The next Franschhoek?

In the age of ADSL, Wi-Fi and Blackberries the option of working from a remote location has become a reality for increasing numbers of South Africans. Why face traffic congestion and urban crime rates when you can work from home in a smaller town and let your children grow up in freedom and safety?

The Western Cape’s Boland towns are attracting increasing numbers of permanent residents, many of whom work from home and only commute (for business purposes) into larger towns for important meetings and functions. The result is that once-sleepy towns like Franschhoek have grown exponentially and are now buzzing communities with excellent infrastructure and top-class restaurants, while still maintaining their country atmosphere.

So, which town will be "discovered" next? Property experts agree it could well be Tulbagh.

This picturesque town is situated about 130 kilometres north-east of Cape Town and is surrounded by the Witzenberg mountains. Tulbagh lies at the northern tip of the Breede River valley, famed for its mild Mediterranean climate, fertile soil and outstanding vineyards.

The area was "discovered" in the 1650s, but the first farms were only settled in the early 1700s and the town itself was not formally established until 1743. The "Oude Kerk" — the oldest church in South Africa — built by the original Trekboer residents still stands today.

Tulbagh was devastated by a 6.5 scale earthquake in 1969 which destroyed large parts of the town. But an intensive reconstruction programme saw many of the original buildings meticulously restored. As a result, the town once again offers a wonderful display of Cape Dutch buildings as well as fine examples of Edwardian and Victorian architecture. In fact, the central Church Street boasts no fewer than 32 national monuments — the highest concentration in the country.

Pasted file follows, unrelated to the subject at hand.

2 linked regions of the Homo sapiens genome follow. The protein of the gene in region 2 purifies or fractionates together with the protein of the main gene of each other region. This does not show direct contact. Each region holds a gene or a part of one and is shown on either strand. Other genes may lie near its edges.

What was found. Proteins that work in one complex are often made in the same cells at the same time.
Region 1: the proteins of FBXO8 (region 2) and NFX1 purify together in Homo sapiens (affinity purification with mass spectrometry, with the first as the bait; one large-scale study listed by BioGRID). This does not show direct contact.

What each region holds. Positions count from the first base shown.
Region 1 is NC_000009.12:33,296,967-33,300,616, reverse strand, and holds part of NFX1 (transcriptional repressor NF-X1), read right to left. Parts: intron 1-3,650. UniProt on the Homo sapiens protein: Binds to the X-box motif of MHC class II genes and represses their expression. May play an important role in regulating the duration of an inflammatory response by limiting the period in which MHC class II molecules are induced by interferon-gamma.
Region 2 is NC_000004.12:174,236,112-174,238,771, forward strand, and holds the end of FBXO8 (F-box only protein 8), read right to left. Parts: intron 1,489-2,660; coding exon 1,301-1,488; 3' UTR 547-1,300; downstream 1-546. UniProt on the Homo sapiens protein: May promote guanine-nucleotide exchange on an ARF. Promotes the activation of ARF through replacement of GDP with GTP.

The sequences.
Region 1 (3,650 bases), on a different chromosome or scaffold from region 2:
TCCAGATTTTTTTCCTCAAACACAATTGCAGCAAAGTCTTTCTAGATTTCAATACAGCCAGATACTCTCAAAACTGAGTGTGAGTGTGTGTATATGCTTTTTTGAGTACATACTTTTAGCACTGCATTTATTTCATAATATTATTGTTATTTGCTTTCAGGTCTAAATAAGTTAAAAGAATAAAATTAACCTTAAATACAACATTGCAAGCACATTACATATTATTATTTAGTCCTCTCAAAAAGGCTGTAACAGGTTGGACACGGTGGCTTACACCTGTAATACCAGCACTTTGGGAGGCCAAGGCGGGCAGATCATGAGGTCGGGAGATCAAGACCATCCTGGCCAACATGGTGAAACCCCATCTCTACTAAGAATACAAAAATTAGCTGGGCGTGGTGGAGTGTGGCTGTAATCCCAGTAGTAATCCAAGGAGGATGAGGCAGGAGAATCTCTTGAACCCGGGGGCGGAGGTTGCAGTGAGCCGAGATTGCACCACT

Pam Golding Properties' area manager for Tulbagh, Gail Friedlander, says the greater Tulbagh community, including the surroundings farms, still numbers just 18 000. Of this population only around 2500 are resident in the town itself. "While there is perennial demand for farms and smallholdings, due to their superb soil and excellent fruit orchards, the town centre itself is still largely undiscovered and turnover is slow when compared to farm sales," she says. As a result prices remain extremely affordable and one can still obtain a decent family home in Tulbagh for under R1.2-million. Small homes are available from just R750 000 while the top end sees larger luxury homes or historic buildings on sale at around the R2-million to R3-million mark."

PGP’s MD for the Boland and Overberg regions, Annien Borg, says the bulk of residents in the town itself are employed on the local farms or in the associated processing industries, or else in their own private ventures.

"This is a close-knit yet surprisingly cosmopolitan community," she says. "There are as yet still just a few second homes, but we firmly believe that this town has the potential to become the next Franschhoek and that buying here is an excellent investment for the future. The basic infrastructure — from a Spar, a private and government school, doctors, a chemist, banks and a few restaurants — is already here, but there is still scope for so much more development, including the guesthouse and B&B market. Tulbagh is already popular as a country wedding venue and lies close enough to Cape Town to be an excellent option for those seeking weekend getaways."

Article from: www.iafrica.com